These women were unique in their combination of maternal arguments, bigotry, and an unusual type of gender-consciousness that rejected feminism. Women of the Far Right was a finalist for the Herbert Hoover Prize in 1996. I also signed a contract to collaborate with a professional playwright in writing a historical play based on the life of Elizabeth Dilling, one of the characters in Women of the Far Right. Recently I completed a trade/text study of America since 1890 entitled A Time of Paradox: America Since 1890 (Rowman and Littlefield, 2006) which interprets the epoch as a time of an unprecedented velocity of change, a period of contradiction and irony in which we landed on the moon but could not cure the common cold, a time when technology acted as servant and master, a time in which the sexual revolution, arguably, was the most pervasive revolution of all. I explore in depth the politics, society, popular culture, race, gender, and religion of the last decades of the century in detail, including holistic medicine, the popularity of Eastern mysticism, and the continued vitality of religious fundamentalism, not limited to Christianity.In 2009 I took time off my major work a study of Herbert Hoover’s presidency, to write Changing Times: A Biography of Barack Obama, which ends with Obama’s inauguration. It is chiefly an account of his life and campaign and ends with his inauguration.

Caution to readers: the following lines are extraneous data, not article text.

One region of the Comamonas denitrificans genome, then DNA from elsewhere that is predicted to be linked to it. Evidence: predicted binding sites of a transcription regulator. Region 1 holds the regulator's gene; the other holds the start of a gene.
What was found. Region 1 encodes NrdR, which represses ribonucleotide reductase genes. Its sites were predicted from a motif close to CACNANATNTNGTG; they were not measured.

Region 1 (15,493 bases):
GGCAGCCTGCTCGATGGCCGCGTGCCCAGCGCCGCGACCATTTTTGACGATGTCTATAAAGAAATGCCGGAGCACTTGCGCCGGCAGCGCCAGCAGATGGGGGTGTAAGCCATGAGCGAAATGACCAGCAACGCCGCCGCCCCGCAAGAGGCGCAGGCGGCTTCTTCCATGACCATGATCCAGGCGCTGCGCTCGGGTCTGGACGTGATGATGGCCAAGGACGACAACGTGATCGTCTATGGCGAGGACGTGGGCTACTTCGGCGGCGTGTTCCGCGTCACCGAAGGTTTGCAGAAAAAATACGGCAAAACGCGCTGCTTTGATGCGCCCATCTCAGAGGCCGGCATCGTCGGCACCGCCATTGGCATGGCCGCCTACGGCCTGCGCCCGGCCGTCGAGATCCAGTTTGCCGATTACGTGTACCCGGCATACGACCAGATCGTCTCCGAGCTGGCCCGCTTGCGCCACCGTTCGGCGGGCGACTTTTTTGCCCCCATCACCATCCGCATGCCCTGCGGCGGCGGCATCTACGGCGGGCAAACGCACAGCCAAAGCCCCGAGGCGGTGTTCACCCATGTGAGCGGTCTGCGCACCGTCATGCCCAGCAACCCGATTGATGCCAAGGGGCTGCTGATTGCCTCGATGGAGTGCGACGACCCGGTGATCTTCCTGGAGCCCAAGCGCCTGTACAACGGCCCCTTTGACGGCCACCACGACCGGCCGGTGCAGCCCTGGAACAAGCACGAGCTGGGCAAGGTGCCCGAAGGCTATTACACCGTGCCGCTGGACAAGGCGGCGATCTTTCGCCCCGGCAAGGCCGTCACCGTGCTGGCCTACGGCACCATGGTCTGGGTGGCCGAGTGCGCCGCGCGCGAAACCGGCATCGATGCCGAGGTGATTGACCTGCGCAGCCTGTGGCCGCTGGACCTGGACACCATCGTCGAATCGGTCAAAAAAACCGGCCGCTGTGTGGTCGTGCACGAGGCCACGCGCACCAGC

A Time of Paradox resulted in two shorter books which interpret periods in the twentieth century, and include new prologues, epilogues, and conclusions: A Time of Paradox: America From Awakening to Hiroshima, 1890-1945 (Rowman & Littlefield, 2007) and A Time of Paradox: From the Cold War To the Third Millennium, 1945-Present, (Rowman & Littlefield, 2007), which carries the story through Hurricane Katrina and the Iraq War. Especially since the 1980s, my work has included the study of religion, popular culture, technology, and literature.
In 2011 Elvis Presley: Reluctant Rebel, was published. I authored the work in collaboration with David Luhrssen (a former student) and Dan Sokolovic (a present student). Presley , a self-made poor white from East Tupelo, Mississippi, was a symbol and catalyst for the musical, generational, civil rights, and sexual revolutions with a uniquely uninhibited style of performing, yet privately he was shy, devoted to his mother, and retained his religious and regional roots. A self-trained musician, influenced by black music, who never felt truly at home outside the South, he represented many of the ironies and contradictions of his time, its revolutionary change, and its elements of naivete and innocence.